Armed with palm fronds and bibles, protestors defy intimidation again

Just three weeks after their last protest, Congolese in several major cities (Bukavu, Goma, Mbuji-Mayi, Kananga, Kinshasa, Lubumbashi, and Kisangani, perhaps others) turned out for protests against the government after Sunday mass. The pictures were moving, once again: Barefoot priests leading parishioners, crosses held high, chanting the Lord’s Prayer and anti-Kabila slogans (this is one of the more moving videos). Well-trained, at the first sign of police, parishioners knelt, hands in the air, only dispersing when live bullets were fired and tear gas canisters landed in their midst.

It is difficult to gauge how large the protests were, but the papal nuncio’s initial report suggests that either the crowd or the repression were not as wide-spread: 13 parishes were disturbed by security forces this time in Kinshasa, as opposed to 134 last time. Nonetheless, MONUSCO said that at least 6 people were killed, the church said 208 people were arrested, while a human rights activist reported that at least 12 priests had been detained by the police.

What can we glean from today’s events:

  1. The frequency has picked up: There have been other protests with greater violence––the January 2015 and September 2016 protests in Kinshasa were more brutally repressed, although they were probably smaller. But they were relatively isolated: no other significant protest was organized within several months of those. This time it only took three weeks. That has to do with the second point:
  2. The Catholic Church has remained the backbone of the movement: This brings with it a formidable organizing infrastructure––millions of Congolese go to mass on Sunday. And many––although not all––of the priests are now openly encouraging their parishioners to protest. The government had harshly criticized the Catholic Church for stepping into politics––the minister of information called Cardinal Monsengwo “the apostle of insults,” while the cardinal called for mediocre leaders to resign and said the government had been barbaric in its crackdown.  Both French and Belgian Catholic leaders came out ahead of the march to express their solidarity with their Congolese counterparts; today, Pope Francis expressed his concern for the situation in the Congo during his trip to Peru, and asked for the faithful to pray for the Congolese.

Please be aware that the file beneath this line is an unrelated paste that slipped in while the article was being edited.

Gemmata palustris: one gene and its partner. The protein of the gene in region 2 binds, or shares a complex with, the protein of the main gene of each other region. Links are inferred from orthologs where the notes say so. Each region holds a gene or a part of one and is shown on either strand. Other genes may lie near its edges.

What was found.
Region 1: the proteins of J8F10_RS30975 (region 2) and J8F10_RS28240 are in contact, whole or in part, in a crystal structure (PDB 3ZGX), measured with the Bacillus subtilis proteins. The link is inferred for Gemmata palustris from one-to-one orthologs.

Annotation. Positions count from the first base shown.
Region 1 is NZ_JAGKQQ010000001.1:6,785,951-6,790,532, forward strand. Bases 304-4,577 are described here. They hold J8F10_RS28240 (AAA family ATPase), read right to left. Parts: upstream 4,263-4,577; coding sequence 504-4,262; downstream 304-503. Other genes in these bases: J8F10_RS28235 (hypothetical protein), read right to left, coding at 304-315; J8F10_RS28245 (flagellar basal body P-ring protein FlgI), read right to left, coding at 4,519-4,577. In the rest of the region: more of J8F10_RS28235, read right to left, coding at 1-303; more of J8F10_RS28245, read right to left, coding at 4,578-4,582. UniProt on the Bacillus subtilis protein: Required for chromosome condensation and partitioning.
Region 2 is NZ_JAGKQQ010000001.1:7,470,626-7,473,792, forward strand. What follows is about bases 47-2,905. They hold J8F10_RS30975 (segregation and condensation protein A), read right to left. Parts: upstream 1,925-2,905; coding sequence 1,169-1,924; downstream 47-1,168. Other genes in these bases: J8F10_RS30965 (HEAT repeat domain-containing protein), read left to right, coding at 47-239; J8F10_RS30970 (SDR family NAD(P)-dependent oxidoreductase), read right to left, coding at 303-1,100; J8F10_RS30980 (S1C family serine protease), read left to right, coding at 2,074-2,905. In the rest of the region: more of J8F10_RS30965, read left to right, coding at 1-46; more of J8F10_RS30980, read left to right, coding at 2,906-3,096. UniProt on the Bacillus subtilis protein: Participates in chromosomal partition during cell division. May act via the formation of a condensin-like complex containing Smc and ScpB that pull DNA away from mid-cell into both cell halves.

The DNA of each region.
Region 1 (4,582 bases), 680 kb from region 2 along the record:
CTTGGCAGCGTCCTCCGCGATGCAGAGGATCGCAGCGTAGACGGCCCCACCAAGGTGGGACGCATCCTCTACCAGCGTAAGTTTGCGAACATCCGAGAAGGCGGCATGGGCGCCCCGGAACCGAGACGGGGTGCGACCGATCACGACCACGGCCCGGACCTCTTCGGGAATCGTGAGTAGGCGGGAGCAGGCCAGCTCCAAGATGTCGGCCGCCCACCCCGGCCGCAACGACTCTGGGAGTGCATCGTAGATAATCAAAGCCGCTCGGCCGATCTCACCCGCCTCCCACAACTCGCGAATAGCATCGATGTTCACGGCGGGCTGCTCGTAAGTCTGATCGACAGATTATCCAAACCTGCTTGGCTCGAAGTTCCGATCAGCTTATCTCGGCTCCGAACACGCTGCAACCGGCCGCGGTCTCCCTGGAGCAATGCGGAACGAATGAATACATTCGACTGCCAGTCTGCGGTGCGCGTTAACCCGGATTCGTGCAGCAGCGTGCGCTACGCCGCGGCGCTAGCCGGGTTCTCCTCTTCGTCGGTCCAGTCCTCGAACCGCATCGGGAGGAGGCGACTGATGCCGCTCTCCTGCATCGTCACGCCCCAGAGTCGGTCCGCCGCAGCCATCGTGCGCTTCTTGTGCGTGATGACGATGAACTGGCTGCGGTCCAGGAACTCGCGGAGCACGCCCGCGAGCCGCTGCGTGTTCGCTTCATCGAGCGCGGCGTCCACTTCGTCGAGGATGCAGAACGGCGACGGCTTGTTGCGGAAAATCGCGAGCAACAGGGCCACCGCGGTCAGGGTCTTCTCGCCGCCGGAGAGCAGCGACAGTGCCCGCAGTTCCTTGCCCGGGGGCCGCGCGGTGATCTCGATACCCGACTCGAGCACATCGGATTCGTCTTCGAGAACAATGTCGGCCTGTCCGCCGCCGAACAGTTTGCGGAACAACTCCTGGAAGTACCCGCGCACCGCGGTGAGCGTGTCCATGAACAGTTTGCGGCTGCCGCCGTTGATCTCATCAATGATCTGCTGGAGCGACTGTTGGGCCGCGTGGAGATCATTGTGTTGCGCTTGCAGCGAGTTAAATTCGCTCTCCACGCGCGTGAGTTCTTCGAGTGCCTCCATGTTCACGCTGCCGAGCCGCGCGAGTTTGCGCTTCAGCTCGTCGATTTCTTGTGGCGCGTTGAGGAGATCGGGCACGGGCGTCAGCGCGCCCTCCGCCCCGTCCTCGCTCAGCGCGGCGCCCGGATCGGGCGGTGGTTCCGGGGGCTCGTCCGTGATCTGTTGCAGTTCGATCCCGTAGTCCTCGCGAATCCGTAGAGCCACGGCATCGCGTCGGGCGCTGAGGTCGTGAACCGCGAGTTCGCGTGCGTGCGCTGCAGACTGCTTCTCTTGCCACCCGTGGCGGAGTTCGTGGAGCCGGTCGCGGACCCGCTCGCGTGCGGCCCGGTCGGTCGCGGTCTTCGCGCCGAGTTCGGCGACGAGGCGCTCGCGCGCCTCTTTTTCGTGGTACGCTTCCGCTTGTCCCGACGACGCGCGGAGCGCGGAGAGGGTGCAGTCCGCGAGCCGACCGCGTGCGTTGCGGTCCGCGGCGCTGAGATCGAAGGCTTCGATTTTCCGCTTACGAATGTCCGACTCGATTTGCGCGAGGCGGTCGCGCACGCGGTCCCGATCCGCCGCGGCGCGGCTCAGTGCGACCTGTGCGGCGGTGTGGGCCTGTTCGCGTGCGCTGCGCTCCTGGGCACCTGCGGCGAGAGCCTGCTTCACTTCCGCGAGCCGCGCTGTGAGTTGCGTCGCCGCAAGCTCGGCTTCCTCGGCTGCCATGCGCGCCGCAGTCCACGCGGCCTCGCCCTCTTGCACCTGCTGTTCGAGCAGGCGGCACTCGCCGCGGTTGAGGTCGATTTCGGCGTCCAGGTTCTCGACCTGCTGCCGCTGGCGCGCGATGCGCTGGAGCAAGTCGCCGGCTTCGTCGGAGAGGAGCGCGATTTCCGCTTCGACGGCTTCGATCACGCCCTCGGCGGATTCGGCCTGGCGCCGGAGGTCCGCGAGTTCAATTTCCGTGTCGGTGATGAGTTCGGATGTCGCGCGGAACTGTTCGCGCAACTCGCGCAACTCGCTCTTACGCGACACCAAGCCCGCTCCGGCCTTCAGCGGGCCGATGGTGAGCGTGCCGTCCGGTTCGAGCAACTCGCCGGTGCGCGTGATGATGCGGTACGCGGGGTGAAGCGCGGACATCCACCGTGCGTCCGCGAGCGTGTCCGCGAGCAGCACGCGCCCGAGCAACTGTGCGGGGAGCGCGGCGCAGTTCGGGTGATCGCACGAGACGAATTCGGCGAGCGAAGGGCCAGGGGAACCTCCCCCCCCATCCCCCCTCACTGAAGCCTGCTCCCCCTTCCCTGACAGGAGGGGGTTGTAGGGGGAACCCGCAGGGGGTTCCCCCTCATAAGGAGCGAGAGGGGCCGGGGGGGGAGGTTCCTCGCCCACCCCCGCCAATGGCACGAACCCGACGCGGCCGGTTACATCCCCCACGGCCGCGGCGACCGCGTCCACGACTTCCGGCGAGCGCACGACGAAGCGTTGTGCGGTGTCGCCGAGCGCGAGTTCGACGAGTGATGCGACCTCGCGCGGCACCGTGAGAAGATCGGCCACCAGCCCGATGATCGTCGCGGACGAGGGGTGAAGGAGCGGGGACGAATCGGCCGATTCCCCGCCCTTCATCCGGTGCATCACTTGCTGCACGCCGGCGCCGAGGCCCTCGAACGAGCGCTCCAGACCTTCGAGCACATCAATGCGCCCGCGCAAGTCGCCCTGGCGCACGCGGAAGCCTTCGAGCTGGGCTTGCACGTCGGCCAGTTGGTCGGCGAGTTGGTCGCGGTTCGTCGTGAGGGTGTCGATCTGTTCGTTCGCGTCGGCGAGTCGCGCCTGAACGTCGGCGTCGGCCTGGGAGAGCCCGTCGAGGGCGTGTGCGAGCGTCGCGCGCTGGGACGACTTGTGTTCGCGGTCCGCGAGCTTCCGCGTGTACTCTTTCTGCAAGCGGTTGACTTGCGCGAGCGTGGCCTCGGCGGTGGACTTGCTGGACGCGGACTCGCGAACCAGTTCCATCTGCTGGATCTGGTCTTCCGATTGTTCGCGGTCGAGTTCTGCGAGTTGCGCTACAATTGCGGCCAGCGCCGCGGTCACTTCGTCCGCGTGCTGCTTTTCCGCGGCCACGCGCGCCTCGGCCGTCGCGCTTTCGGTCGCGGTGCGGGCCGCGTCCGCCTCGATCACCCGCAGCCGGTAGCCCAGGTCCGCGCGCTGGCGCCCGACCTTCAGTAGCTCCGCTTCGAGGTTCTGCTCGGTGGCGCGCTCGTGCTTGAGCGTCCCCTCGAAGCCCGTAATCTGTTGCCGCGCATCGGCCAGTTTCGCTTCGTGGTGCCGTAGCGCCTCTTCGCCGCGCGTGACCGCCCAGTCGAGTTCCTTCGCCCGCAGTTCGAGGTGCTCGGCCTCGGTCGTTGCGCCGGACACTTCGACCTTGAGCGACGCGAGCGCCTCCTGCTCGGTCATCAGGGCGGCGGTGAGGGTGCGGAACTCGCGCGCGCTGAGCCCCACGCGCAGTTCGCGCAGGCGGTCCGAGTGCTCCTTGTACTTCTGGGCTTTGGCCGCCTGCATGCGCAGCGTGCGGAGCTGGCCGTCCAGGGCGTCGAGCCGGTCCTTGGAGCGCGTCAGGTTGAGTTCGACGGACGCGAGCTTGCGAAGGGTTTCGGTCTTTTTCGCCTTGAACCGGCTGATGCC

3. MONUSCO stepped up, in part: While in some places, MONUSCO was lambasted by protesters, elsewhere MONUSCO troops interposed themselves between protesters and security forces. The UN mission, whose mandate it up for renewal at the end of March, is increasingly torn between two parts of its mandate: protecting civilians and collaborating with the Congolese state.
  4. A broadening of the protests? La Libre Belgique suggested that the protests’ base was getting larger, drawing in protestants and Muslims. While it is true that a prominent protestant minister lambasted the government in a sermon last week, and the leader of Congolese Muslims asked the government not the ban the Catholics’ protest, it is not clear whether this actually led to a broadening of the participation. However, other Catholic parishes did become more active this time: In Mbuji Mayi, the bishop encouraged protests––an apparent shift in his position––and congregations in Goma and Kisangani were reported to be more engaged.
  5. Repression within limits: While brutal repression has made headlines, and rightly so, it is also apparent that the government is reluctant to go too far. None of the organizers of the march have been arrested thus far, opposition leaders are tear gassed by not detained, and the police has not resorted its erstwhile tactics of breaking up any group of ten or more people (probably because it would simply be impossible given the number of protesters).